So, I can take steps backward, in linear history. But then as soon as I start moving forward in time once again, applying additional adjustments, that will replace, whatever steps I had undone. In other words, the steps backward, essentially get lost forever. I'll go ahead and apply some additional adjustments. I'll just apply, a bit of a darkening vignette, for example, by reducing the value for vignette, and you can see that that adjustment is also reflected, in the list of history steps. As I'm making decisions about what sorts of adjustment I might want to apply or which adjustment I might want to undo, the Preview options can obviously be very helpful but, when it comes to history there's actually an additional option that's available, related to the various preview options.
I'll go ahead and choose the, Split View for example and you can see that the left side of the image represents, the original photo. And the right side, represents the current state of the image. I can drag the, divider back and forth to see different portions of the image, but, I can also change the, definition of before and after, essentially. I can drag this handle, over on the left side down to, a different state. So, for example, if I want to compare the current version of the image with the, cross balance preset that I had applied previously.
I can simply, change that comparison point, under History. So now, all of my preview displays are based on that option. I'll go to the, Side By Side Preview option for example, or back to the full image, and click the Compare button, and you can see that, in all cases, the before version is based on the option I have chosen on that history. I'll go ahead and set that back to the, original image so that all of my comparisons is based on, the original starting point for the photo and then we can take a look at how we can reset additional options.
If I want to reset an individual control, I can simply double click on the slider handle for that control. To set it back to it's default value, based on the current presets. So in this case, that would not be a value of 0 for vignette, but rather, a 33% positive value, or lightning vignette, based on the preset that I most recently applied to the image. For applications within the Nik collection that include multiple sections over on the right panel. You can also, reset individual sections.
I'll go ahead and go ahead and switch to, Silver Effects Pro, for example. And I'll scroll down, and in this case I'll take a look at the film types option. I'll go ahead and choose one of the high speed films here for example. You can see that gives us, a rather large brain structure as well as considerable contrast. The point is, that I've, applied adjustments in a specific section. If I'd like to, reset just that section, I actually have a couple of options. If I just want to disable the, particular adjustment, in this case, Film Types, I can turn off the, check box associated with that section.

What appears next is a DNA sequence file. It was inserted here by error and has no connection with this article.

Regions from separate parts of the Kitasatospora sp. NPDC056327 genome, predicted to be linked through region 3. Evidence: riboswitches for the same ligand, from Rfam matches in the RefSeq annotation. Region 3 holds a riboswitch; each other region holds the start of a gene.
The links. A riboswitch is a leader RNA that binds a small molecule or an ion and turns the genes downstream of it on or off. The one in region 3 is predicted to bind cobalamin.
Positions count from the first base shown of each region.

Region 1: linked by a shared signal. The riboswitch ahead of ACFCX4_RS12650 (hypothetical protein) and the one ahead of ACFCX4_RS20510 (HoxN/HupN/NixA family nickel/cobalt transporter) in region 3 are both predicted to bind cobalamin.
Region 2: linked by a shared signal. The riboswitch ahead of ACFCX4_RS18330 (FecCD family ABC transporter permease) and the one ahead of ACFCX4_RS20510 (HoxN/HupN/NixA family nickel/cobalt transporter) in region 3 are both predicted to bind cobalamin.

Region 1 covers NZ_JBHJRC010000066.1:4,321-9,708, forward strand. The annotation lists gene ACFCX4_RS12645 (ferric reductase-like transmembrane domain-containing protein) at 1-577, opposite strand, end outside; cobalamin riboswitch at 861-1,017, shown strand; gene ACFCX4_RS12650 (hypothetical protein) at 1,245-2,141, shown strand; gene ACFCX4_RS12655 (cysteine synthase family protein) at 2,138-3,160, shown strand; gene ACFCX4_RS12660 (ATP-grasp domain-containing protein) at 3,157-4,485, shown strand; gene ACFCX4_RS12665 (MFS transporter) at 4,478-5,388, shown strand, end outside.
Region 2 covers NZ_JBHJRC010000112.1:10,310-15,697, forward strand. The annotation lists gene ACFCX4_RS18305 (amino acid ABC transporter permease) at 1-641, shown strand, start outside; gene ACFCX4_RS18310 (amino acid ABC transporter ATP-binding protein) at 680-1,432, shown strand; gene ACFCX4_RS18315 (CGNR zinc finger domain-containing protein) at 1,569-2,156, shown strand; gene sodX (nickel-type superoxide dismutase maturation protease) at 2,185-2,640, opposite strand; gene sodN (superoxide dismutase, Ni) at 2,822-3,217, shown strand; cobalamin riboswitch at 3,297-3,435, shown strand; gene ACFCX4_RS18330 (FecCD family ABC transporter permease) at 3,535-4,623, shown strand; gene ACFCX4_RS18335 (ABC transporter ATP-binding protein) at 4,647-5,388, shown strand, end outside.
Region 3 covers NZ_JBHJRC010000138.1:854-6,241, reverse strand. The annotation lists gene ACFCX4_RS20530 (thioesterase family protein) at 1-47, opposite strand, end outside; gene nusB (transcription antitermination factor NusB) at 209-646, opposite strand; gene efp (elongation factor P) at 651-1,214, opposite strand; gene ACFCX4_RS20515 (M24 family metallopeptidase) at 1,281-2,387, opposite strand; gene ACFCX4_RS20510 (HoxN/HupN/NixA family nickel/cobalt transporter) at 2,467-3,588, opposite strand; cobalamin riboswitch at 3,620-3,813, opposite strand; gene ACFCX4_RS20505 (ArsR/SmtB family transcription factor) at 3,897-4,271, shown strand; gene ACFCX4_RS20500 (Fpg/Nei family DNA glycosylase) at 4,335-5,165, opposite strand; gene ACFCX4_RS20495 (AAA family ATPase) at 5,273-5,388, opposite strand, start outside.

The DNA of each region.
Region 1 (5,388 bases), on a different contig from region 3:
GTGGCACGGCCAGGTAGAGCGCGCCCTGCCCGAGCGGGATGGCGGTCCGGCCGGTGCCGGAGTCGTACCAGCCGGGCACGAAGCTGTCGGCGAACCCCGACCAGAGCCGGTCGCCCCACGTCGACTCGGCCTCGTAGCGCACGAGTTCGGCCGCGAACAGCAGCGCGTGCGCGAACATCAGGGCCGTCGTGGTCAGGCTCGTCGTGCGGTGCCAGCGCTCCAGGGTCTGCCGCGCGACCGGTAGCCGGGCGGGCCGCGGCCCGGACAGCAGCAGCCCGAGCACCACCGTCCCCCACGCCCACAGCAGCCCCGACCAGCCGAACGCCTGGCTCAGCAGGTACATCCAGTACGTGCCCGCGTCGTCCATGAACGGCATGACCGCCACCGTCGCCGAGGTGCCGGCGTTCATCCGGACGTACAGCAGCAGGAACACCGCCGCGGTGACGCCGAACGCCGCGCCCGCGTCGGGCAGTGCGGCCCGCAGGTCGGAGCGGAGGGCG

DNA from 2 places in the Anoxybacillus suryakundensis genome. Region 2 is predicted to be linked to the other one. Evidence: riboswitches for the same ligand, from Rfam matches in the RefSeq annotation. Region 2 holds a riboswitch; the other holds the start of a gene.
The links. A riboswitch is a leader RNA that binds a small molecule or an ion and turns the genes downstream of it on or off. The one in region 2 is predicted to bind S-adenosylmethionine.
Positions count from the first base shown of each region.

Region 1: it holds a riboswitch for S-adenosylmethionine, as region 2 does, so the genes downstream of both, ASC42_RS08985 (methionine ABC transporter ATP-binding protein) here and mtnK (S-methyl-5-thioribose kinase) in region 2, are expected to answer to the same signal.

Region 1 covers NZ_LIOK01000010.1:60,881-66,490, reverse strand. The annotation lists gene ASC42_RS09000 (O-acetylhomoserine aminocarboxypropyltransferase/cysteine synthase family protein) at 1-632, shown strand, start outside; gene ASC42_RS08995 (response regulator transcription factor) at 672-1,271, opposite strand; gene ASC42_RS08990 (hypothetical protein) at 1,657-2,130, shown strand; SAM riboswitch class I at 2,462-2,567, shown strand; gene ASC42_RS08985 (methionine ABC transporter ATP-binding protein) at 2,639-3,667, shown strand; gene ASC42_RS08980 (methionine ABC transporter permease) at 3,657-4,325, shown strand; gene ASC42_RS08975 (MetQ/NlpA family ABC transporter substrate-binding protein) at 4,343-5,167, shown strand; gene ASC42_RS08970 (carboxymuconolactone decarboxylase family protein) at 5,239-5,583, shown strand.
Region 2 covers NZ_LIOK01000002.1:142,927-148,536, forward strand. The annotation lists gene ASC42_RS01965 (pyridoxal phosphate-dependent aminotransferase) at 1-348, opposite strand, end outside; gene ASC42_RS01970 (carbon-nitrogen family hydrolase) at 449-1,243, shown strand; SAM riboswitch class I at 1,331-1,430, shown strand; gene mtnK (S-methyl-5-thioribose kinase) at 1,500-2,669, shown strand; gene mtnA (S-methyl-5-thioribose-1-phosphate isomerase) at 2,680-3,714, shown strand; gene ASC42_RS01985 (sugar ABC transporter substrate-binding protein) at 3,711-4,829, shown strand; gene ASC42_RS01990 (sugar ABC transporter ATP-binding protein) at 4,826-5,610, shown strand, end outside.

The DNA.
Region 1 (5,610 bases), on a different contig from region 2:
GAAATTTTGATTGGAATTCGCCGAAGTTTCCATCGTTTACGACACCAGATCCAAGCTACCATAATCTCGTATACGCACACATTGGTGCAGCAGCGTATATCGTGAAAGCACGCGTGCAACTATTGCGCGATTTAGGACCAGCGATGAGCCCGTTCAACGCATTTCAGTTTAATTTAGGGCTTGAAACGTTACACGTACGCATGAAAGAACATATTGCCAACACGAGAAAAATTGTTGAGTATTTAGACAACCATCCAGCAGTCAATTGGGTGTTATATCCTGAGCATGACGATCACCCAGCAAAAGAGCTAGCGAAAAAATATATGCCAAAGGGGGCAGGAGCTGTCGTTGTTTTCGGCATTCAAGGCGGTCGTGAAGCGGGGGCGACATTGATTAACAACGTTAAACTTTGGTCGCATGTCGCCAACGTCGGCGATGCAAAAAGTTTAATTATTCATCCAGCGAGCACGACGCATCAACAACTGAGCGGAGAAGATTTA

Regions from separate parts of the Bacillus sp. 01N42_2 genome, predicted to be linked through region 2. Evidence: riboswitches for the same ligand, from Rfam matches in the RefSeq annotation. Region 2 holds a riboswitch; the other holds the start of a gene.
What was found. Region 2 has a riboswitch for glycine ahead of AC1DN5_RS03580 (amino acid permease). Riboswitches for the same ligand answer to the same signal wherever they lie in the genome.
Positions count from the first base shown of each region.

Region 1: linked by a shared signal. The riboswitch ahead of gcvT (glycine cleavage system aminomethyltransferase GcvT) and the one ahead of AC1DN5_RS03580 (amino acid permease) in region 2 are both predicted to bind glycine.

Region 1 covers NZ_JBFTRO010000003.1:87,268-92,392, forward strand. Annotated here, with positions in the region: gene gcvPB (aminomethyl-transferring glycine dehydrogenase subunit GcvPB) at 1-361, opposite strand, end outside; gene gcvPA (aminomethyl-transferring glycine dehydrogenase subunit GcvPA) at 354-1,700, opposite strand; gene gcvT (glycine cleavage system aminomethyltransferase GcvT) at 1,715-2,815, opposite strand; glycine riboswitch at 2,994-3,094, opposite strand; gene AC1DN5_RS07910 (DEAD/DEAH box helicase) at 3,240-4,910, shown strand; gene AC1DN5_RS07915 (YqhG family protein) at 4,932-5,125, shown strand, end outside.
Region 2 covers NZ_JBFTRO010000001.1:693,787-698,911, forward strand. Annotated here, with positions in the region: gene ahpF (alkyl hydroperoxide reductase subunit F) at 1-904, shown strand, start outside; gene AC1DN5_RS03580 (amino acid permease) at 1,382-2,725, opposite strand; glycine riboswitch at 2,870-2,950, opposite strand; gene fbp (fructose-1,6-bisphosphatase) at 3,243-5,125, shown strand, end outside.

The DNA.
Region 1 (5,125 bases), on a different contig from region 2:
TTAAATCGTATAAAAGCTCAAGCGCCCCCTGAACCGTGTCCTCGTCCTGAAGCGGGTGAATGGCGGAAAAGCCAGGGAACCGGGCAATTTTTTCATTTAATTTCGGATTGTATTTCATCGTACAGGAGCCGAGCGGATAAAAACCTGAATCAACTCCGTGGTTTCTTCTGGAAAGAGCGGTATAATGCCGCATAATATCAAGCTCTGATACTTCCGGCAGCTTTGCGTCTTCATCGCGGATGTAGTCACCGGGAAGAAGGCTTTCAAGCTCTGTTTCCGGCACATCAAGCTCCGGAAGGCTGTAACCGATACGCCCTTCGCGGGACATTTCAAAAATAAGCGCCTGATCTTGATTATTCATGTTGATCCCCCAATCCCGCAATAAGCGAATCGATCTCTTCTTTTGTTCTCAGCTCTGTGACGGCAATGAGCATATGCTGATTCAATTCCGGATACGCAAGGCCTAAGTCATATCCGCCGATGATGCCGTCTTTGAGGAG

So, I can disable the Film Types adjustment or, re-enable it. If, however, I'd rather, reset these adjustments to their defaults, in other words, this specific section of the adjustments to their default values, I can click the Reset button over at the right of the header and that will, reset the set of controls in that section. To their default values. So when we have, multiple sections available over on the right panel, we can reset each of those individual sections. So I have the, finishing adjustments here for example, film types, color filter, etc, and I can reset, each section of those adjustments individually.
Of course, you might say that, the Cancel button provides the, maximum degree of reset. Essentially, just cancelling everything that you are doing at the moment with the particular application you are working in, and going back to your, original photo. But, in addition to the ability to cancel working in any of the applications in the Nik Collection at any time. You also have a variety of options related to history, which include stepping backward in history with an undo. Resetting individual adjustments or sections of adjustments, or taking a step back in history, and along the way, being able to adjust your previous settings as well.